Highlander: Osiris
Homecoming
Chapter 10



     That night, I dreamed once more. The dream went on and on... I could see the sand... I could feel the quickening.
     I saw Anubis and Shesmu... I saw myself and Pierre...
     I saw River... and another woman...
     Another woman...

     My eyes snapped open to see River in front of me, looking at me.
     "Bad dreams?", she asked.
     "I don't know. I can't remember."
     She leaned over and kissed me. As I put my arms around her, I could feel my fear draining away. River... and another woman...
     "You knew her." I said, when our lips finally came apart.
     "Hmm?"
     "Pierre's mentor. You knew her."
     She looked down for a moment, then her eyes found mine once more. "Yes. She was my aunt."
     "How old was she?"
     "I don't know. But somehow she and uncle Forrest fell in love. She was here with him. She met my uncle through Pierre."
     I was wrong. Pierre hadn't been in love with her... Pierre had simply lover her as he would his mother.
     "How long were the two of them together?", I asked.
     She shrugged. "I don't know. I grew up calling her my aunt. When he started to show his age, and she still looked twenty five, I finally asked the big question. That's how I found out about immortals."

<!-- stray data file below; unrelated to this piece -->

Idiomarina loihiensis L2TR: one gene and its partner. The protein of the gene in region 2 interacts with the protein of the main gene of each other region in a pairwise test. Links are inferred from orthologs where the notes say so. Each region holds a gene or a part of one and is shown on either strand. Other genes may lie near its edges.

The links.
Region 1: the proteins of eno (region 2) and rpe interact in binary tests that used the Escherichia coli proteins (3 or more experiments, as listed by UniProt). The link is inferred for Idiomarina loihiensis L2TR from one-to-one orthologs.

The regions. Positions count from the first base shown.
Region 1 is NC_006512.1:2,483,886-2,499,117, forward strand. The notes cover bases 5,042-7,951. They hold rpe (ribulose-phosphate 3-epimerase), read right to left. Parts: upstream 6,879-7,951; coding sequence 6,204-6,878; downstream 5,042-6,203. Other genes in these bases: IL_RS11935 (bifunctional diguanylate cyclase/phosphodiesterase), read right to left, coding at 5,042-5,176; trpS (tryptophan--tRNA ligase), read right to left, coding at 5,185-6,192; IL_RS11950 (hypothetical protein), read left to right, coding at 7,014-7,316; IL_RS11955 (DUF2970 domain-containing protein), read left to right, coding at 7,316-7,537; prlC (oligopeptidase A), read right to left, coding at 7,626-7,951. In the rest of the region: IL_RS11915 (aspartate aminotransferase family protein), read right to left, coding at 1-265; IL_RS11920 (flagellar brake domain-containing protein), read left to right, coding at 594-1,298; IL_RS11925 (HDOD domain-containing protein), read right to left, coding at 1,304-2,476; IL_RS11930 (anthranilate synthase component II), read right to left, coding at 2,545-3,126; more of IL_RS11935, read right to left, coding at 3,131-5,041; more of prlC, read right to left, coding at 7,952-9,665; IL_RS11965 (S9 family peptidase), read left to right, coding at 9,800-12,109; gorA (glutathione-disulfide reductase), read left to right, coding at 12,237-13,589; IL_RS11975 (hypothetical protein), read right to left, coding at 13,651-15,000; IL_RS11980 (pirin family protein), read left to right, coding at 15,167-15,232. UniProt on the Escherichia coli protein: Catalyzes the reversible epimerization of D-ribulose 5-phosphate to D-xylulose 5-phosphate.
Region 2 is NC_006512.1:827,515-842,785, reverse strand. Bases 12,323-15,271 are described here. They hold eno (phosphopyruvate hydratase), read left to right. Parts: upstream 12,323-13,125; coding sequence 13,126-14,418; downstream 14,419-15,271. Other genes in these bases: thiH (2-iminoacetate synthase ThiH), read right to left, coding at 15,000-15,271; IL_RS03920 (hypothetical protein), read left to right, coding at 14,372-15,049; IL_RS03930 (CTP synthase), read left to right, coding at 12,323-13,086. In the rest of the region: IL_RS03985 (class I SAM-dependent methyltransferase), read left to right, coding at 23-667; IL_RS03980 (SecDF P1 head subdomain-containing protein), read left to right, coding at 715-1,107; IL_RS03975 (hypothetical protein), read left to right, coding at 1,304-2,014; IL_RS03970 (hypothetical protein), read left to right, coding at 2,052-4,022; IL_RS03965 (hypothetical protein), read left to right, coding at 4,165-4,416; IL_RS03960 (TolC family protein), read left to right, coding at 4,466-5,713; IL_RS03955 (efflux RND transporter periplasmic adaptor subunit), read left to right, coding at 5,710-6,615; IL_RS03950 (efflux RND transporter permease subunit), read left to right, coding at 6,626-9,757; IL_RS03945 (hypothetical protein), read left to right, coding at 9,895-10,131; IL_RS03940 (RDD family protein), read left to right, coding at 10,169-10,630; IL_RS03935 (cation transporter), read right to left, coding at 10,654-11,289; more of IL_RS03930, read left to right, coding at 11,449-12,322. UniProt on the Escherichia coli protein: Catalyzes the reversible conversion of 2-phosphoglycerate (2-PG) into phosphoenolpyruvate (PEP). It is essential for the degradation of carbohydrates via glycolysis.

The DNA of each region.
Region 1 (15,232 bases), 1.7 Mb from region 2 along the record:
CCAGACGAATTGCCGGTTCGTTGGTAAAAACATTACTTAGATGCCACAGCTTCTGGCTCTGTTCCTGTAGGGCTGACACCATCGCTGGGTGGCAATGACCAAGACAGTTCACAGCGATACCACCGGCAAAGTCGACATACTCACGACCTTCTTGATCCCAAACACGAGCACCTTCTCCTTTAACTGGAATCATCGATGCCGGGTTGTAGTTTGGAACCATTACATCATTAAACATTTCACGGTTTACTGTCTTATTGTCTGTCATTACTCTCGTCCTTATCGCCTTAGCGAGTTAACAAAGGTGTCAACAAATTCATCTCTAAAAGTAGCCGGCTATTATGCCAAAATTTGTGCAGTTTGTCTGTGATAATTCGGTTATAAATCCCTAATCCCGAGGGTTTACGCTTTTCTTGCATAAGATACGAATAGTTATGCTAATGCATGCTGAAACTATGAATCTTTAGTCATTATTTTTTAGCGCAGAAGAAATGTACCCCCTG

"Was she strong?"
     "Physically? I don't know. I never saw her fight. But I know what she was like. She was definately a fighter. She wouldn't give up until it was over."
     "Most immortals develope that attitude over their first hundred years or so."
     "Why haven't you?"
     That caught me off guard. I always assumed that my overcautious attitude was what kept me alive for so long. So many other immortals are too willing to fight... and therefore end up losing their head that much sooner. Even the strongest immortal has to weigh chance into the equation every time he or she fights. Since I rarely fight, chance has less of a hold on my life.
     "I don't know."

     The next two days, Forrest and Pierre did their normal duties. Pierre was still nursing the ugly wound I gave him in practice, so we thought it best to hold off any more practice until it healed. River and I had free reign of the museum and the digsite.
     When no one else was in earshot, I told River many things about the museum displays that archaeologists didn't know. I was pleasantly surprised, however, to find out exactly how much River knew about ancient Egypt. In some ways she knew more than I did.
     One thing that I found particularly annoying was that she understood a pidgen of heiroglyphics.
     I can't even read heiroglyphics.
     As we walked, we came to a display on mummification. I stared uneasily at another life-sized statue of Anubis when a sudden flash came to me.
     Anubis might not be as old as we thought he was. According to the manuscripts from the digsite, he was thought to be at least five thousand years old, probably much older.
     But what's to say that Anubis hadn't been killed a thousand years ago... and the one who killed him, like me, had been a young immortal, and simply lucky enough to deliver a killing blow.
     An immortal's first kill is usually the worst. It is disorienting... often painful. And it adds a small whisper of that immortal, and all of that immortal's victims, into your head.
     A young immortal could have killed Anubis thousands of years ago... then simply become him.